Coming to our commentators again, we find another difficulty. The Advaitic commentator, whenever an Advaitic text comes, preserves it just as it is; but the same commentator, as soon as a dualistic text presents itself, tortures it if he can, and brings the most queer meaning out of it. Sometimes the "Unborn" becomes a "goat", such are the wonderful changes effected. To suit the commentator, "Ajâ" the Unborn is explained as "Aja" a she-goat. In the same way, if not in a still worse fashion, the texts are handled by the dualistic commentator. Every dualistic text is preserved, and every text that speaks of non-dualistic philosophy is tortured in any fashion he likes. This Sanskrit language is so intricate, the Sanskrit of the Vedas is so ancient, and the Sanskrit philology so perfect, that any amount of discussion can be carried on for ages in regard to the meaning of one word. If a Pandit takes it into his head, he can render anybody's prattle into correct Sanskrit by force of argument and quotation of texts and rules. These are the difficulties in our way of understanding the Upanishads. It was given to me to live with a man who was as ardent a dualist, as ardent an Advaitist, as ardent a Bhakta, as a Jnani. And living with this man first put it into my head to understand the Upanishads and the texts of the scriptures from an independent and better basis than by blindly following the commentators; and in my opinion and in my researches, I came to the conclusion that these texts are not at all contradictory. So we need have no fear of text-torturing at all! The texts are beautiful, ay, they are most wonderful; and they are not contradictory, but wonderfully harmonious, one idea leading up to the other. But the one fact I found is that in all the Upanishads, they begin with dualistic ideas, with worship and all that, and end with a grand flourish of Advaitic ideas.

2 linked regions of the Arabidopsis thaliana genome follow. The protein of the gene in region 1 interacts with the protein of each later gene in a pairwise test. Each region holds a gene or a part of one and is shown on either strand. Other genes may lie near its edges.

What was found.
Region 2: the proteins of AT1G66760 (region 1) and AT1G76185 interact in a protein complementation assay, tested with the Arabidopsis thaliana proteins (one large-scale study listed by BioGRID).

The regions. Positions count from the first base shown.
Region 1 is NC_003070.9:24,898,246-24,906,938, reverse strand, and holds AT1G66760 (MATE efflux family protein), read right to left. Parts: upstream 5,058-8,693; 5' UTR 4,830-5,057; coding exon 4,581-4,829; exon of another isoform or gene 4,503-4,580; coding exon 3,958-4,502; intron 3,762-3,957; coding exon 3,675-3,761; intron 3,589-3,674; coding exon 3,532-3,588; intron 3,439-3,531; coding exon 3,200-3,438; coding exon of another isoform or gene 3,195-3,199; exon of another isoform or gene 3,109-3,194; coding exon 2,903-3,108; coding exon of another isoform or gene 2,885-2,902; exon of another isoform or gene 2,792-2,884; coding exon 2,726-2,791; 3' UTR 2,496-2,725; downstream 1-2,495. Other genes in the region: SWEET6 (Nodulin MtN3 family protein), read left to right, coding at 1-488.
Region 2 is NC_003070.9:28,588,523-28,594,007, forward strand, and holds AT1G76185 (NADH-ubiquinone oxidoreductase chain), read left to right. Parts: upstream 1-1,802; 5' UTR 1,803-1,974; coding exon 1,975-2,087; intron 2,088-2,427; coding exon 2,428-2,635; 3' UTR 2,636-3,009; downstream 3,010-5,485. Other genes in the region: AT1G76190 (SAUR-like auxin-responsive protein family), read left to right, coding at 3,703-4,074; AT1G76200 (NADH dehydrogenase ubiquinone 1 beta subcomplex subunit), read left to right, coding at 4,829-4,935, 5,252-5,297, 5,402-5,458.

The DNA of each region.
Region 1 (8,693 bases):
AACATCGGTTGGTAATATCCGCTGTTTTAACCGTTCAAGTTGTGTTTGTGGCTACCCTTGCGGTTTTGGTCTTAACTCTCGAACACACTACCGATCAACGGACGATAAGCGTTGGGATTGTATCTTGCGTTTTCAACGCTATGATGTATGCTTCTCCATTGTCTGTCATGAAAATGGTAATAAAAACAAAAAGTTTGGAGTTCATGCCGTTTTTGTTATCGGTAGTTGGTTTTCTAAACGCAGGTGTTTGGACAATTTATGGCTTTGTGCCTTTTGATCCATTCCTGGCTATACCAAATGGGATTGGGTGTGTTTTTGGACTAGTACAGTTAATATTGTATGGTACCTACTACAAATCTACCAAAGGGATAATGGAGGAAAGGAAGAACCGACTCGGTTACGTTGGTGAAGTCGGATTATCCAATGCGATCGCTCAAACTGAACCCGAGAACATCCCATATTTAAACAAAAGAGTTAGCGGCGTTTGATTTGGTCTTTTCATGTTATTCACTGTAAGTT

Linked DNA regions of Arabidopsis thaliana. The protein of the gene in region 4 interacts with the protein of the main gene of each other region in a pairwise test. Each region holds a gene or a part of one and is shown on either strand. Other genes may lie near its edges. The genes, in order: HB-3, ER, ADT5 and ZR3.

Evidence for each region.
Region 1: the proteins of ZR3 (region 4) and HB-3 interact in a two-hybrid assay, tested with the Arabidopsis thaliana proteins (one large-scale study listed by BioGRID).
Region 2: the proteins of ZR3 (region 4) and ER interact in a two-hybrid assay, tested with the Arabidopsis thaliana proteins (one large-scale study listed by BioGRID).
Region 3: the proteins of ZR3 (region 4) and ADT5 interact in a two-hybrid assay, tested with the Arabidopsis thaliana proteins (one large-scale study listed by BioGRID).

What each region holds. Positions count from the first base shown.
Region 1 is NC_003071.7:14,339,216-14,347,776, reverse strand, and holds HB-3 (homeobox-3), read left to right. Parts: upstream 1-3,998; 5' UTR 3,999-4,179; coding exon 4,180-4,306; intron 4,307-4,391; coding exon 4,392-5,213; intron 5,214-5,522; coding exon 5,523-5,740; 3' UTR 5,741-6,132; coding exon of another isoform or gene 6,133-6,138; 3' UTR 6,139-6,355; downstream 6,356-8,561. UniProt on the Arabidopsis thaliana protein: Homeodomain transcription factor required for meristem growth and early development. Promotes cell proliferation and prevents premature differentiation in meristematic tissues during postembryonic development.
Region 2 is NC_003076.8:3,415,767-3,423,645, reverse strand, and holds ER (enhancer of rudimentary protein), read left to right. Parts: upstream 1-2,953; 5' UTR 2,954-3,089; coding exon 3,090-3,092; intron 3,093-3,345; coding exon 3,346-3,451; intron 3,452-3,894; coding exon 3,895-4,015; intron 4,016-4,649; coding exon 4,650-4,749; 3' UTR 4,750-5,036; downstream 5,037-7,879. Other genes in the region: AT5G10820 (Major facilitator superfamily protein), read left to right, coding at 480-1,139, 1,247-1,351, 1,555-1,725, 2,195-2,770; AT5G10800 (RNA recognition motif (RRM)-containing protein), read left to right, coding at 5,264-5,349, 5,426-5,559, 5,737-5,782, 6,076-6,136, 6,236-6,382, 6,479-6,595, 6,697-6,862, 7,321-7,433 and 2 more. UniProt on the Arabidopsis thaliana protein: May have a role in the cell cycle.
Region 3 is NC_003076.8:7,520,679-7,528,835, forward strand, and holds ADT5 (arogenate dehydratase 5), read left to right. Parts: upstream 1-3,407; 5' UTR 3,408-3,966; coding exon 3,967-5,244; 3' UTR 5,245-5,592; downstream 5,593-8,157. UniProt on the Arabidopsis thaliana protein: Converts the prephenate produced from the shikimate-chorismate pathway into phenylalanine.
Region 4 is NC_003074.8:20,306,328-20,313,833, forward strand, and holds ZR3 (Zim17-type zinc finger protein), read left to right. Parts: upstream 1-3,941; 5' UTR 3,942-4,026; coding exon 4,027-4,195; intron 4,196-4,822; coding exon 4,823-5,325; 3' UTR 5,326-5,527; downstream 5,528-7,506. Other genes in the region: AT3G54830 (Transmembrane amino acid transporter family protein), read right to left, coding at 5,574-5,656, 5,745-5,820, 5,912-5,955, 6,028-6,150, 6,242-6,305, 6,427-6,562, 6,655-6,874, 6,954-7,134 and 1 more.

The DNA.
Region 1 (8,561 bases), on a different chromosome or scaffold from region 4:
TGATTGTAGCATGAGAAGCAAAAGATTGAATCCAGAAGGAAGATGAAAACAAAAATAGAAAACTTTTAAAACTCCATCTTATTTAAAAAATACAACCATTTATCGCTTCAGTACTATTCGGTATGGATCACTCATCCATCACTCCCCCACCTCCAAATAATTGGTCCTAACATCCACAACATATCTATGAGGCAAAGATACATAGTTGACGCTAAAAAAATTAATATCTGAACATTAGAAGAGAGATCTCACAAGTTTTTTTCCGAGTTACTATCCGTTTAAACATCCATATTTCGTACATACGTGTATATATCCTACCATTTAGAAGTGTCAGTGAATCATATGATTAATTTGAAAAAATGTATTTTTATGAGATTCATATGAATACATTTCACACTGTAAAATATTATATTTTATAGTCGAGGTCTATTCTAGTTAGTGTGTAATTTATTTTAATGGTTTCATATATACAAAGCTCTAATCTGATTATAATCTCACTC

Therefore I now find in the light of this man's life that the dualist and the Advaitist need not fight each other. Each has a place, and a great place in the national life. The dualist must remain, for he is as much part and parcel of the national religious life as the Advaitist. One cannot exist without the other; one is the fulfilment of the other; one is the building, the other is the top; the one the root, the other the fruit, and so on. Therefore any attempt to torture the texts of the Upanishads appears to me very ridiculous. I begin to find out that the language is wonderful. Apart from all its merits as the greatest philosophy, apart from its wonderful merit as theology, as showing the path of salvation to mankind, the Upanishadic literature is the most wonderful painting of sublimity that the world has. Here comes out in full force that individuality of the human mind, that introspective, intuitive Hindu mind. We have paintings of sublimity elsewhere in all nations, but almost without exception you will find that their ideal is to grasp the sublime in the muscles. Take for instance, Milton, Dante, Homer, or any of the Western poets. There are wonderfully sublime passages in them; but there it is always a grasping at infinity through the senses, the muscles, getting the ideal of infinite expansion, the infinite of space. We find the same attempts made in the Samhita portion. You know some of those wonderful Riks where creation is described; the very heights of expression of the sublime in expansion and the infinite in space are attained. But they found out very soon that the Infinite cannot be reached in that way, that even infinite space, and expansion, and infinite external nature could not express the ideas that were struggling to find expression in their minds, and so they fell back upon other explanations. The language became new in the Upanishads; it is almost negative, it is sometimes, chaotic, sometimes taking you beyond the senses, pointing out to you something which you cannot grasp, which you cannot sense, and at the same time you feel certain that it is there. What passage in the world can compare with this? — न तत्र सूर्यो भाति न चंन्द्रतारकं नेमा विद्युतो भान्ति कुतोऽयमग्निः । — There the sun cannot illumine, nor the moon nor the stars, the flash of lightning cannot illumine the place, what to speak of this mortal fire." Again, where can you find a more perfect expression of the whole philosophy of the world, the gist of what the Hindus ever thought, the whole dream of human salvation, painted in language more wonderful, in figure more marvellous than this?